In chapter 5 page 123 it says "If we had created our own specialized log message,we would probably have to remove it and replace it with the standard log messages"What does this mean?I didnt get it.Can somebody help me with this?
When writing our example code we decided to always use the entering() and exiting() methods at the start and end of the methods being logged.
However in the case of logging within a getter or setter method there is little value in logging both the entrance and exit from the method since there is no functionality between the two log messages. But if we have decided on a standard of logging all entering and exiting messages then we cannot really leave out one or the other - if we do not log the fact that we are exiting, then the log will be confusing: it will appear that we have never left all the getter methods. Likewise if we left out the entering messages, looking at the log you would see a lot of exiting messages from methods without it being obvious that we entered those methods.
We could, of course, have a different style of log message for getters and setters - for example we could use the finer() log level within getters and setters, while still using the entering() and exiting() methods for all of our methods that do more work.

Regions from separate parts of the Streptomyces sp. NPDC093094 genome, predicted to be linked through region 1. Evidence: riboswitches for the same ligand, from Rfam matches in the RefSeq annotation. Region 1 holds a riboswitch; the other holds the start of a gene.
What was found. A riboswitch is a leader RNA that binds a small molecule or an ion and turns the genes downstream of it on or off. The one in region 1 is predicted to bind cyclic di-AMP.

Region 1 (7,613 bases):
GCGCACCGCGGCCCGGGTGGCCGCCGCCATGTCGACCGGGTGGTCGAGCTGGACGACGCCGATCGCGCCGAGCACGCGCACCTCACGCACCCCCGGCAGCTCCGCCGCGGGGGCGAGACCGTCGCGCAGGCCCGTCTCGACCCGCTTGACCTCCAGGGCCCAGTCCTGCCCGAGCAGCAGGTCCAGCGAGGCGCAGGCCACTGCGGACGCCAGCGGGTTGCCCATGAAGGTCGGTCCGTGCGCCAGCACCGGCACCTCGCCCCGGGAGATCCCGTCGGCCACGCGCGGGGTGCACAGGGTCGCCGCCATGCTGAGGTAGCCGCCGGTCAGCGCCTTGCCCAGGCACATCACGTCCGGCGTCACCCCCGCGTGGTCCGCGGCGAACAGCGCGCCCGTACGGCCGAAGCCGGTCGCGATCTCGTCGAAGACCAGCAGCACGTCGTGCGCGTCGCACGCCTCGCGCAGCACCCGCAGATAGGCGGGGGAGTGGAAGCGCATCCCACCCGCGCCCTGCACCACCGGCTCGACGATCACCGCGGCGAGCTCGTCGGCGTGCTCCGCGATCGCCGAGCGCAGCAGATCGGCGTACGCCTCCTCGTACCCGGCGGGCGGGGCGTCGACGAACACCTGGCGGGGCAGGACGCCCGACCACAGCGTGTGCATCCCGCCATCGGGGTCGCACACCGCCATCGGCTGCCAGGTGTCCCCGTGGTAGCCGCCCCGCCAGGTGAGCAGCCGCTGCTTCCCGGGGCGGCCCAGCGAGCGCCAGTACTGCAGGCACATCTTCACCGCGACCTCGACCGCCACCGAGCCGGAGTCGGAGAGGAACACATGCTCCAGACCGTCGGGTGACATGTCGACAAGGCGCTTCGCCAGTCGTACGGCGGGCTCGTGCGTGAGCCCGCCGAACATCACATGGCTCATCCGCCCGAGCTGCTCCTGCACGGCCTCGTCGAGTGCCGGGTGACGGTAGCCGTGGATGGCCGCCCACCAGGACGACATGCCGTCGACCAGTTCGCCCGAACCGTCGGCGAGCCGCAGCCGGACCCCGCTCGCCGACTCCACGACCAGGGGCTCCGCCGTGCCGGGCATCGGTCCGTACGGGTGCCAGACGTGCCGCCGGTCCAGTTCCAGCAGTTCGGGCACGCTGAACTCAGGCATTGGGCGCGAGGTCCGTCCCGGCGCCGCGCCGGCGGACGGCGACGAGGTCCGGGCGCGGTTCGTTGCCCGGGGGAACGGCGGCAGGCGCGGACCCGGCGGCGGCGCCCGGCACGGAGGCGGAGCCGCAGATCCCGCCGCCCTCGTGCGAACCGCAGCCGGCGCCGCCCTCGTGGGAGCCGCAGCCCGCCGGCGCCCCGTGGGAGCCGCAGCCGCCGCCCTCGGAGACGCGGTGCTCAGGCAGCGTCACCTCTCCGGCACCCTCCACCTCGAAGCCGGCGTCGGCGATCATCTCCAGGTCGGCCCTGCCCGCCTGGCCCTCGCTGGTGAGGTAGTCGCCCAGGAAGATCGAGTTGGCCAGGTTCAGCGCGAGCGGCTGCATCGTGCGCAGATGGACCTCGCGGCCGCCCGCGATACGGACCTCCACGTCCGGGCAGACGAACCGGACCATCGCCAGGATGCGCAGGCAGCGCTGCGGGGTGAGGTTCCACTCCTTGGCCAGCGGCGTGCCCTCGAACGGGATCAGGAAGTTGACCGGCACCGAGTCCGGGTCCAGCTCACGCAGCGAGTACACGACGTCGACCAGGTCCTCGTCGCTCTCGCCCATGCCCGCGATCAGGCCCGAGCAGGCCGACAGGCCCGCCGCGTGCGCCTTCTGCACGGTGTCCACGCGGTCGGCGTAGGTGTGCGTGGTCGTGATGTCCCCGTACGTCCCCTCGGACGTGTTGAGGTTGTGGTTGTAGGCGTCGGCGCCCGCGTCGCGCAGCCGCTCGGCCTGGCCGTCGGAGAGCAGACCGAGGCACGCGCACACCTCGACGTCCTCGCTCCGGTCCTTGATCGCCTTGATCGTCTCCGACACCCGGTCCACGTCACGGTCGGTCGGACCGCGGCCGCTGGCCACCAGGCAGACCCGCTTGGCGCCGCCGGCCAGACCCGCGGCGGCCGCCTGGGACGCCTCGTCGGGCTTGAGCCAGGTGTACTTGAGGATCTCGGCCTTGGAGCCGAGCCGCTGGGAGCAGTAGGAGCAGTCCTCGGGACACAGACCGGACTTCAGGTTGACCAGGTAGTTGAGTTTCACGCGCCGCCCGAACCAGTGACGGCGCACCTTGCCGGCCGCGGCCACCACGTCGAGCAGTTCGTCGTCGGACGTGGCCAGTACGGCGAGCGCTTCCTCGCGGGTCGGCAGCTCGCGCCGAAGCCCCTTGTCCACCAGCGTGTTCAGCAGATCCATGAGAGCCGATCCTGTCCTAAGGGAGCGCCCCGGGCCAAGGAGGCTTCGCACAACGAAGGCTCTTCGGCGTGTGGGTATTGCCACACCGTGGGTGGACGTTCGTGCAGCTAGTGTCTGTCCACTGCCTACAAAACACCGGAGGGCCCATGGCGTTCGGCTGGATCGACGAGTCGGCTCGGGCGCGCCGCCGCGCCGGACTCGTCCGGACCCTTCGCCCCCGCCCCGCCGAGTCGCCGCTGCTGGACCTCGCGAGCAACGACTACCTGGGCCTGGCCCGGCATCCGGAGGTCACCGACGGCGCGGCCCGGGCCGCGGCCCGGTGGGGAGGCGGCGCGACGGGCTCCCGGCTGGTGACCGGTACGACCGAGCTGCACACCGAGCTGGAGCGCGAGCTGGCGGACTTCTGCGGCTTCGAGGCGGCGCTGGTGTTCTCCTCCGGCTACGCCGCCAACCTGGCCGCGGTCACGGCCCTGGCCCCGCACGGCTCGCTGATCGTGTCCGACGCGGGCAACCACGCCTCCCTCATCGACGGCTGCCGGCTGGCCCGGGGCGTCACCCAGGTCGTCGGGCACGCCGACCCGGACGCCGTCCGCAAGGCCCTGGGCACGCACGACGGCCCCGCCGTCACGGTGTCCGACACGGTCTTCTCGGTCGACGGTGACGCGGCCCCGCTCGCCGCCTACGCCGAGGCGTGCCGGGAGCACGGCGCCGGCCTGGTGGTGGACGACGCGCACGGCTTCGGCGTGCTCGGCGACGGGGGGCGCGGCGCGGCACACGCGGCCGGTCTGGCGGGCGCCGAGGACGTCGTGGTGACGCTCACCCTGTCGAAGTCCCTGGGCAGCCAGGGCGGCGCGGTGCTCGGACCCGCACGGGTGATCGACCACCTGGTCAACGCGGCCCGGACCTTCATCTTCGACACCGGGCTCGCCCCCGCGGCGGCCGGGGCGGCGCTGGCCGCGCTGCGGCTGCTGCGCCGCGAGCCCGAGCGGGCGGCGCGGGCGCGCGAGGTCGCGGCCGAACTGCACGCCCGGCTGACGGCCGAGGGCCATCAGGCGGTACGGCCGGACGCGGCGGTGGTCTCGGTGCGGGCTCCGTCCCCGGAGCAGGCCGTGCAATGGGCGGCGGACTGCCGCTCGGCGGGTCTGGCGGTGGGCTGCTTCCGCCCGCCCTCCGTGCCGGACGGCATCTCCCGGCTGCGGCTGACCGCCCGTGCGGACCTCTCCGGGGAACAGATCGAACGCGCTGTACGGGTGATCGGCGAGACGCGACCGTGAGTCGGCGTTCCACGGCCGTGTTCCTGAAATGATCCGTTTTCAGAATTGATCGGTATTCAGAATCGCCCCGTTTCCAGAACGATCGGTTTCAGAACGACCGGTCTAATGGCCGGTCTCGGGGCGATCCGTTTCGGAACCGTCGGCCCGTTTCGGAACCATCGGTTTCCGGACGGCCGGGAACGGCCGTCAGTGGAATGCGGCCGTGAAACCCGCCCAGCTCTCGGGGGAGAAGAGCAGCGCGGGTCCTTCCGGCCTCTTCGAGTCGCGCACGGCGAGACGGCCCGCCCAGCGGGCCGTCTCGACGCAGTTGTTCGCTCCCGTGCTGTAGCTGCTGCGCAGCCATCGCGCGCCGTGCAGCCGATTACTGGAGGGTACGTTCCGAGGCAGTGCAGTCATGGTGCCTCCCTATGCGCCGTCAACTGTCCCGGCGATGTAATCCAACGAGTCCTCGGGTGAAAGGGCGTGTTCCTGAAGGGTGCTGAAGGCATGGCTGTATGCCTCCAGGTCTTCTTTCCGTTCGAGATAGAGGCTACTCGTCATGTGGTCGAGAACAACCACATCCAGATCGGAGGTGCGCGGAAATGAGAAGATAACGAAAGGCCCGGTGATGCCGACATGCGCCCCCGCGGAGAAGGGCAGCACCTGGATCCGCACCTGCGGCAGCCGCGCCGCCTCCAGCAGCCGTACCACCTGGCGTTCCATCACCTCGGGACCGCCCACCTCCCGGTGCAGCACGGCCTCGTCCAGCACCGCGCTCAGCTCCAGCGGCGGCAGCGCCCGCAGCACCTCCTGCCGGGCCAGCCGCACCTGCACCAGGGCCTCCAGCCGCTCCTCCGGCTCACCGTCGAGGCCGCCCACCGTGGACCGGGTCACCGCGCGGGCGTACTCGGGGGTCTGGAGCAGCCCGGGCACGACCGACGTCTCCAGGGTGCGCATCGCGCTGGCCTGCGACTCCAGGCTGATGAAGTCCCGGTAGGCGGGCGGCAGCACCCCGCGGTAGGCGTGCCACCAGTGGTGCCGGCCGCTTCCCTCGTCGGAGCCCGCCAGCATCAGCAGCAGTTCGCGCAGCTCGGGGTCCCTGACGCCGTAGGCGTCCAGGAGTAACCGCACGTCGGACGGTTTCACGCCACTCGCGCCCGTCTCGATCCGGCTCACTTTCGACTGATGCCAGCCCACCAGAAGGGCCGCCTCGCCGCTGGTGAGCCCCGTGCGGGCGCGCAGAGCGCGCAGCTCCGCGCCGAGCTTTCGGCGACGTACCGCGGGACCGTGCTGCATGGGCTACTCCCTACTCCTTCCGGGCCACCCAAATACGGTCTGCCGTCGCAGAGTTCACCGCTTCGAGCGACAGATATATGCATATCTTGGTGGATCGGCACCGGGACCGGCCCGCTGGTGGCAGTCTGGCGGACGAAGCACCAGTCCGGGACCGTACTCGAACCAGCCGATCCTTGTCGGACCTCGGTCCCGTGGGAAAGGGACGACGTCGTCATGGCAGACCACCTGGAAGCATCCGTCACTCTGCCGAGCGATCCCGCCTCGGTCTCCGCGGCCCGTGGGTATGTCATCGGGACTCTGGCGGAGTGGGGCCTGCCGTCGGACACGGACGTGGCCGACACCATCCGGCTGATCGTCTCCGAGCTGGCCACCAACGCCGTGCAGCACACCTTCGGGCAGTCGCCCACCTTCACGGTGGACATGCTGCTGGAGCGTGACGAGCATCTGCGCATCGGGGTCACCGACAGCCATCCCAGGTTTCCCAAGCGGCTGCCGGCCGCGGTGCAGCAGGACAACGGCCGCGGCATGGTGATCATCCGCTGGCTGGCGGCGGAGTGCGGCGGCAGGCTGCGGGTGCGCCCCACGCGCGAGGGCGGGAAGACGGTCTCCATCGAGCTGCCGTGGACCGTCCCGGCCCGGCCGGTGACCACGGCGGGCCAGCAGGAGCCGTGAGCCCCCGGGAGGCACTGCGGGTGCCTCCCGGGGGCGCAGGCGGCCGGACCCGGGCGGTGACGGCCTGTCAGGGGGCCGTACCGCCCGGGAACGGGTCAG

Unfortunately this could be confusing for anyone reading the code afterwards - they would have to understand why we are using different Logger APIs in our code.
Another option would be to create our own log messages (possibly in our own class that extends from the Logger class). If we had our own "enteringAndExiting()" method, then it would fit in well with the other methods in the DVD class - for those methods that have business logic, you would call the "entering()" log API and then (eventually) the "exiting()" log API. For the getters and setters you would just call the "enteringAndExiting()" log API (that we created). This should make sense to anyone reading the code, and to anyone reading the log files.
This has the disadvantage that we now have a specialized log class and methods, and should we ever need to modify the getter or setter to do more work, then we would have to pull out our specialized method and revert to calls to the standard logging APIs. Whereas by having the redundant entering() and exiting() calls we are ready for any modifications in the future and we are using standard APIs.
Note: As mentioned at the end of page 123, the idea of logging (or unit testing) getters and setters is overkill.